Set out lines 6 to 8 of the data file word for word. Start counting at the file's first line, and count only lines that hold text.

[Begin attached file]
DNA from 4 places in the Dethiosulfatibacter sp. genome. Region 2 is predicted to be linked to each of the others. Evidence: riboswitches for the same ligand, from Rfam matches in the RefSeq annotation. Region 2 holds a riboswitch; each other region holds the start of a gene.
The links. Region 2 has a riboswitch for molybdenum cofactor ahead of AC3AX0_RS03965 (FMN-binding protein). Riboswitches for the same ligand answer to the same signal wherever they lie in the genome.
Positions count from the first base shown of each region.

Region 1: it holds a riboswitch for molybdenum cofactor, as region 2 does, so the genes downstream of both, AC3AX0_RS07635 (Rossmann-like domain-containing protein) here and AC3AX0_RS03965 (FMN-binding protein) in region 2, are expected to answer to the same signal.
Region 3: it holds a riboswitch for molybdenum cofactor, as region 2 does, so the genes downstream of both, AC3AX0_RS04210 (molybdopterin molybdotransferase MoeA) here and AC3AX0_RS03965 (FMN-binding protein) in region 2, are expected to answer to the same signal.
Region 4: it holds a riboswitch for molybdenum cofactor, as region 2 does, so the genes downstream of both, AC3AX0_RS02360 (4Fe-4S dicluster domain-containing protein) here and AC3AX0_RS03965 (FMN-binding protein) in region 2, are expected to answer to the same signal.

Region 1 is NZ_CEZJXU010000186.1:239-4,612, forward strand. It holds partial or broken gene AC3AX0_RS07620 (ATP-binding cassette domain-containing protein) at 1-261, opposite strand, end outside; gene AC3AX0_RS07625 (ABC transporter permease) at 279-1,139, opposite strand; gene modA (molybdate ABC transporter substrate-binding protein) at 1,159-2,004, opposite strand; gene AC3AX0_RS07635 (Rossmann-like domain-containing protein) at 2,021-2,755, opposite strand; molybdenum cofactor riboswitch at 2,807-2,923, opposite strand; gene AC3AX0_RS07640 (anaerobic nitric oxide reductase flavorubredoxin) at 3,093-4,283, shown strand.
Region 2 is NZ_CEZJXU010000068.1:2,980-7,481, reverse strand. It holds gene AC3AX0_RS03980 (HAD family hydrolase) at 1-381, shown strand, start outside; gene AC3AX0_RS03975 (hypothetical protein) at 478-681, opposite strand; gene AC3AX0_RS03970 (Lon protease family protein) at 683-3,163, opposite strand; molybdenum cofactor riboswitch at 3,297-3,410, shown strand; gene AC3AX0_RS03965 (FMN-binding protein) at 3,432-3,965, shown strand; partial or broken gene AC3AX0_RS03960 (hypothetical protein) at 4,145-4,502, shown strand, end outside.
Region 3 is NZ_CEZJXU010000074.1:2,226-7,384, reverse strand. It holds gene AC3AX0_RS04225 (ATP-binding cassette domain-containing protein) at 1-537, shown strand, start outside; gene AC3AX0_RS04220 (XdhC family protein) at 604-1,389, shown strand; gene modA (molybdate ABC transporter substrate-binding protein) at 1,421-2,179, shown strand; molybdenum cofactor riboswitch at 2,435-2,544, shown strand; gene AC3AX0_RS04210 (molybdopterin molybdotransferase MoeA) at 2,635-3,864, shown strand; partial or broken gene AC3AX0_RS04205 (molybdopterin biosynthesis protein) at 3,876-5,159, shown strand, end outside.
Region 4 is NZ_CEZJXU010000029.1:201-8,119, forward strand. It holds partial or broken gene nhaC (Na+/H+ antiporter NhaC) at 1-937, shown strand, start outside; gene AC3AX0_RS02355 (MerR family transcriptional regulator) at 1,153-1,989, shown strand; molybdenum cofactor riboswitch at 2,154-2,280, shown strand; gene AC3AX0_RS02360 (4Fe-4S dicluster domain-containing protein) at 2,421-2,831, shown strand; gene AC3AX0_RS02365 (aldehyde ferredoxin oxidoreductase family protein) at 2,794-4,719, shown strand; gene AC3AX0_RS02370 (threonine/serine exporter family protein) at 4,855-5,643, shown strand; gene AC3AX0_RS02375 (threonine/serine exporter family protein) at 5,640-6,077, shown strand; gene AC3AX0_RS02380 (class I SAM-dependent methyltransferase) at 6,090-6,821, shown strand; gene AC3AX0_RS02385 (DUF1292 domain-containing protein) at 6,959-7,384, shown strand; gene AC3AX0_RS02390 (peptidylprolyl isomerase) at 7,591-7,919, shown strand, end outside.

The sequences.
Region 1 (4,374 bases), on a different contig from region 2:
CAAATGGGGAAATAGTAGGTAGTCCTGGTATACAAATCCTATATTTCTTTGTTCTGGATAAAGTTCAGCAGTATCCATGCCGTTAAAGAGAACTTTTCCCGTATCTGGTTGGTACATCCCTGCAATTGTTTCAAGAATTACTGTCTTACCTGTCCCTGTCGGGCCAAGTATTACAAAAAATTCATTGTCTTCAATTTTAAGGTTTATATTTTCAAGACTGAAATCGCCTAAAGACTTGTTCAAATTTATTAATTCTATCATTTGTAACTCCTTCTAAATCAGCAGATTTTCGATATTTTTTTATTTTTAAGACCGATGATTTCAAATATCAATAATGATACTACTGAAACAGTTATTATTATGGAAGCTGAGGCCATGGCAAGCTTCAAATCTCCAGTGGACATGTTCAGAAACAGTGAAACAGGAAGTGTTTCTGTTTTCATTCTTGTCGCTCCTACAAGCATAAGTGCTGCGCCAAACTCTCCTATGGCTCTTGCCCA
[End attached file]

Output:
Region 4: it holds a riboswitch for molybdenum cofactor, as region 2 does, so the genes downstream of both, AC3AX0_RS02360 (4Fe-4S dicluster domain-containing protein) here and AC3AX0_RS03965 (FMN-binding protein) in region 2, are expected to answer to the same signal.

Region 1 is NZ_CEZJXU010000186.1:239-4,612, forward strand. It holds partial or broken gene AC3AX0_RS07620 (ATP-binding cassette domain-containing protein) at 1-261, opposite strand, end outside; gene AC3AX0_RS07625 (ABC transporter permease) at 279-1,139, opposite strand; gene modA (molybdate ABC transporter substrate-binding protein) at 1,159-2,004, opposite strand; gene AC3AX0_RS07635 (Rossmann-like domain-containing protein) at 2,021-2,755, opposite strand; molybdenum cofactor riboswitch at 2,807-2,923, opposite strand; gene AC3AX0_RS07640 (anaerobic nitric oxide reductase flavorubredoxin) at 3,093-4,283, shown strand.
Region 2 is NZ_CEZJXU010000068.1:2,980-7,481, reverse strand. It holds gene AC3AX0_RS03980 (HAD family hydrolase) at 1-381, shown strand, start outside; gene AC3AX0_RS03975 (hypothetical protein) at 478-681, opposite strand; gene AC3AX0_RS03970 (Lon protease family protein) at 683-3,163, opposite strand; molybdenum cofactor riboswitch at 3,297-3,410, shown strand; gene AC3AX0_RS03965 (FMN-binding protein) at 3,432-3,965, shown strand; partial or broken gene AC3AX0_RS03960 (hypothetical protein) at 4,145-4,502, shown strand, end outside.